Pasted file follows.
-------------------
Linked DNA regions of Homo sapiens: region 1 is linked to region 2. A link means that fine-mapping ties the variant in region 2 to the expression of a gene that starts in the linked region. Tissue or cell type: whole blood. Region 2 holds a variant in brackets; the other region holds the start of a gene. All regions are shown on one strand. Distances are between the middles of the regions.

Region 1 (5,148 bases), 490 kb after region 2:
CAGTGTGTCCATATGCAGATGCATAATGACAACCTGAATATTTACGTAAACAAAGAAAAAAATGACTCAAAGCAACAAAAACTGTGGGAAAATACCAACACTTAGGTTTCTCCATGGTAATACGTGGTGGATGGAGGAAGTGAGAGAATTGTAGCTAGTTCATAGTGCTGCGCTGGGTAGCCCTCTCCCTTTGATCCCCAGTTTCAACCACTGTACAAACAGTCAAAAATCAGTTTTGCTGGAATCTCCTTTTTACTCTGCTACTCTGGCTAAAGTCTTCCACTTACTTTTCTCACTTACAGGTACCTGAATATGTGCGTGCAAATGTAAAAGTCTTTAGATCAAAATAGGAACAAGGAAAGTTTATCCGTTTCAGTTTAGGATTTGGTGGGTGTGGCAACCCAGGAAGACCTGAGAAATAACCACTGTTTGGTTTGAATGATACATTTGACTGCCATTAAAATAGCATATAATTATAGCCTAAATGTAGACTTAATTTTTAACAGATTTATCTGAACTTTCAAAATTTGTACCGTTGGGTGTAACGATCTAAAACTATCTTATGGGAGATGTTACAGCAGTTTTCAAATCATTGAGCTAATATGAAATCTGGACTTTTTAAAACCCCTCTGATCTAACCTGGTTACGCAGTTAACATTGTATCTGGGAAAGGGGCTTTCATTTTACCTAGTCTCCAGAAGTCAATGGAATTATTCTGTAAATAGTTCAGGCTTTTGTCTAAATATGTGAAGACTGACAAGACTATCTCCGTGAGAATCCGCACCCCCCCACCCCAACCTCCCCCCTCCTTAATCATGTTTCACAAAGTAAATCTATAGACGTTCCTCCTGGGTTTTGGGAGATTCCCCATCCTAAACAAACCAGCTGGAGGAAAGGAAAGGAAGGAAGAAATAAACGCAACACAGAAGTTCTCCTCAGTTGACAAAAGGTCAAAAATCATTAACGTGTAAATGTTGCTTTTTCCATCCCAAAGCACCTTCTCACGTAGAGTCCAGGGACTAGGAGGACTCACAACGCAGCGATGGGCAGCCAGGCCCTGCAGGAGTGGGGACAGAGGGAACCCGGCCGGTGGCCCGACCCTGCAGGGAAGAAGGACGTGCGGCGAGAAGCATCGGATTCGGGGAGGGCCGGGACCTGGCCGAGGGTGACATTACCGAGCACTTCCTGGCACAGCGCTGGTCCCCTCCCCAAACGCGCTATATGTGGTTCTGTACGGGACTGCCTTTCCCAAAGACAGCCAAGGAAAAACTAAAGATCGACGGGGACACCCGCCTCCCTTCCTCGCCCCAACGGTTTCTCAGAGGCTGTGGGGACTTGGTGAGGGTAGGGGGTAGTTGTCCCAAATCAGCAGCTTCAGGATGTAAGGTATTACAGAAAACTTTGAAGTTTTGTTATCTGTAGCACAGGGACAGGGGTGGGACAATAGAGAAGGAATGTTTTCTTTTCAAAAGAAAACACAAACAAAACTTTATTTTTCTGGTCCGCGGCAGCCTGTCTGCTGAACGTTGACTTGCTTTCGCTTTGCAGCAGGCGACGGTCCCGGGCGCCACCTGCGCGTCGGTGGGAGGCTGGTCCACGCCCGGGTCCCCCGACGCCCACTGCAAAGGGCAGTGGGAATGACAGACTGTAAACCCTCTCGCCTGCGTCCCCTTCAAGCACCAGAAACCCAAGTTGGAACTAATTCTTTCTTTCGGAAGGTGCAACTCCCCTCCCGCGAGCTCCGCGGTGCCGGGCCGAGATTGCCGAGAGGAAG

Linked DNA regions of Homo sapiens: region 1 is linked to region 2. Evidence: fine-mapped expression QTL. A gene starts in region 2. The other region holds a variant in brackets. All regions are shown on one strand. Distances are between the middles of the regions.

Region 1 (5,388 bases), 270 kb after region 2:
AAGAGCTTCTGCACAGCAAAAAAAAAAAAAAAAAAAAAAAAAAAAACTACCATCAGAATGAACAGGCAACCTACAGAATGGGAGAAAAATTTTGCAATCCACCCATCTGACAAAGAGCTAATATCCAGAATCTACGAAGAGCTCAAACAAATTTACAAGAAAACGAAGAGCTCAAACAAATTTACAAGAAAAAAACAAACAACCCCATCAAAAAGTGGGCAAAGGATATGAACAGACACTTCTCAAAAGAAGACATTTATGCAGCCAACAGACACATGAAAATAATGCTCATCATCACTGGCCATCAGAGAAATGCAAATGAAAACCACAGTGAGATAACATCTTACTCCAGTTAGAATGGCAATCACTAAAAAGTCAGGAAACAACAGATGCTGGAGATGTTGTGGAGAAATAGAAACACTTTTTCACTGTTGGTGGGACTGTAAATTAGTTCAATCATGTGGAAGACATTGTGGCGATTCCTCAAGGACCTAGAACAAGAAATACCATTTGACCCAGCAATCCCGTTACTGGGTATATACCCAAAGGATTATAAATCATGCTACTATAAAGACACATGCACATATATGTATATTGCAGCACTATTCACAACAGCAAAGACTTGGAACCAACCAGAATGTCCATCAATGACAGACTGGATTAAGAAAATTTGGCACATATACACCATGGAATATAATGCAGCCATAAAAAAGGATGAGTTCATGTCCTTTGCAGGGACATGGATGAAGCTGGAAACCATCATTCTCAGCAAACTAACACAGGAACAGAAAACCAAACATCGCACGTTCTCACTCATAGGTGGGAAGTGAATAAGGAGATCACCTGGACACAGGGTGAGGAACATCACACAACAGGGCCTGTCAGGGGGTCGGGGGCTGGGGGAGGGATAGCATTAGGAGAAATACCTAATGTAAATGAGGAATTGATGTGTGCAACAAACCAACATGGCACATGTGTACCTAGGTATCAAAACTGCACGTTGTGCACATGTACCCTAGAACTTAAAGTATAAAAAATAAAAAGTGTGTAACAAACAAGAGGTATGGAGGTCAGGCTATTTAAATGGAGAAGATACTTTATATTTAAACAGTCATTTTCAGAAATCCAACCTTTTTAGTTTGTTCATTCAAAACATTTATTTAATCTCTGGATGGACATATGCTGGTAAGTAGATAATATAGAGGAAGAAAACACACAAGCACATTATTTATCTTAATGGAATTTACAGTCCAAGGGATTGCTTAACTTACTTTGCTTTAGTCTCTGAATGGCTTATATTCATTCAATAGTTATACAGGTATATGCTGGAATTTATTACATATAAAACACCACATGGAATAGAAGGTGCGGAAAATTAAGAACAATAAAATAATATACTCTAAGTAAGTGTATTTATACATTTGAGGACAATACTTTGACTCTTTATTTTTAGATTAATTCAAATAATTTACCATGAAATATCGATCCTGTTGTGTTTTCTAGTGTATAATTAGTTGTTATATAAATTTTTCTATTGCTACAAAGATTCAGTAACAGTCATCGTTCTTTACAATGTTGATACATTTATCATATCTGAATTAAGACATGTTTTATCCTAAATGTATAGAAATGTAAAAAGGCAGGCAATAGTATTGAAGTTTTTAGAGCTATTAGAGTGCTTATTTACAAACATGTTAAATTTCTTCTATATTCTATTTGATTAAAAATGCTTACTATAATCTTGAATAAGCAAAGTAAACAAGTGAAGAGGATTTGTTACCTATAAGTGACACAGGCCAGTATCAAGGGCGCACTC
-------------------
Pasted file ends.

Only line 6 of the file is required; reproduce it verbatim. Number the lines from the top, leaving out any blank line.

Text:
AAGAGCTTCTGCACAGCAAAAAAAAAAAAAAAAAAAAAAAAAAAAACTACCATCAGAATGAACAGGCAACCTACAGAATGGGAGAAAAATTTTGCAATCCACCCATCTGACAAAGAGCTAATATCCAGAATCTACGAAGAGCTCAAACAAATTTACAAGAAAACGAAGAGCTCAAACAAATTTACAAGAAAAAAACAAACAACCCCATCAAAAAGTGGGCAAAGGATATGAACAGACACTTCTCAAAAGAAGACATTTATGCAGCCAACAGACACATGAAAATAATGCTCATCATCACTGGCCATCAGAGAAATGCAAATGAAAACCACAGTGAGATAACATCTTACTCCAGTTAGAATGGCAATCACTAAAAAGTCAGGAAACAACAGATGCTGGAGATGTTGTGGAGAAATAGAAACACTTTTTCACTGTTGGTGGGACTGTAAATTAGTTCAATCATGTGGAAGACATTGTGGCGATTCCTCAAGGACCTAGAACAAGAAATACCATTTGACCCAGCAATCCCGTTACTGGGTATATACCCAAAGGATTATAAATCATGCTACTATAAAGACACATGCACATATATGTATATTGCAGCACTATTCACAACAGCAAAGACTTGGAACCAACCAGAATGTCCATCAATGACAGACTGGATTAAGAAAATTTGGCACATATACACCATGGAATATAATGCAGCCATAAAAAAGGATGAGTTCATGTCCTTTGCAGGGACATGGATGAAGCTGGAAACCATCATTCTCAGCAAACTAACACAGGAACAGAAAACCAAACATCGCACGTTCTCACTCATAGGTGGGAAGTGAATAAGGAGATCACCTGGACACAGGGTGAGGAACATCACACAACAGGGCCTGTCAGGGGGTCGGGGGCTGGGGGAGGGATAGCATTAGGAGAAATACCTAATGTAAATGAGGAATTGATGTGTGCAACAAACCAACATGGCACATGTGTACCTAGGTATCAAAACTGCACGTTGTGCACATGTACCCTAGAACTTAAAGTATAAAAAATAAAAAGTGTGTAACAAACAAGAGGTATGGAGGTCAGGCTATTTAAATGGAGAAGATACTTTATATTTAAACAGTCATTTTCAGAAATCCAACCTTTTTAGTTTGTTCATTCAAAACATTTATTTAATCTCTGGATGGACATATGCTGGTAAGTAGATAATATAGAGGAAGAAAACACACAAGCACATTATTTATCTTAATGGAATTTACAGTCCAAGGGATTGCTTAACTTACTTTGCTTTAGTCTCTGAATGGCTTATATTCATTCAATAGTTATACAGGTATATGCTGGAATTTATTACATATAAAACACCACATGGAATAGAAGGTGCGGAAAATTAAGAACAATAAAATAATATACTCTAAGTAAGTGTATTTATACATTTGAGGACAATACTTTGACTCTTTATTTTTAGATTAATTCAAATAATTTACCATGAAATATCGATCCTGTTGTGTTTTCTAGTGTATAATTAGTTGTTATATAAATTTTTCTATTGCTACAAAGATTCAGTAACAGTCATCGTTCTTTACAATGTTGATACATTTATCATATCTGAATTAAGACATGTTTTATCCTAAATGTATAGAAATGTAAAAAGGCAGGCAATAGTATTGAAGTTTTTAGAGCTATTAGAGTGCTTATTTACAAACATGTTAAATTTCTTCTATATTCTATTTGATTAAAAATGCTTACTATAATCTTGAATAAGCAAAGTAAACAAGTGAAGAGGATTTGTTACCTATAAGTGACACAGGCCAGTATCAAGGGCGCACTC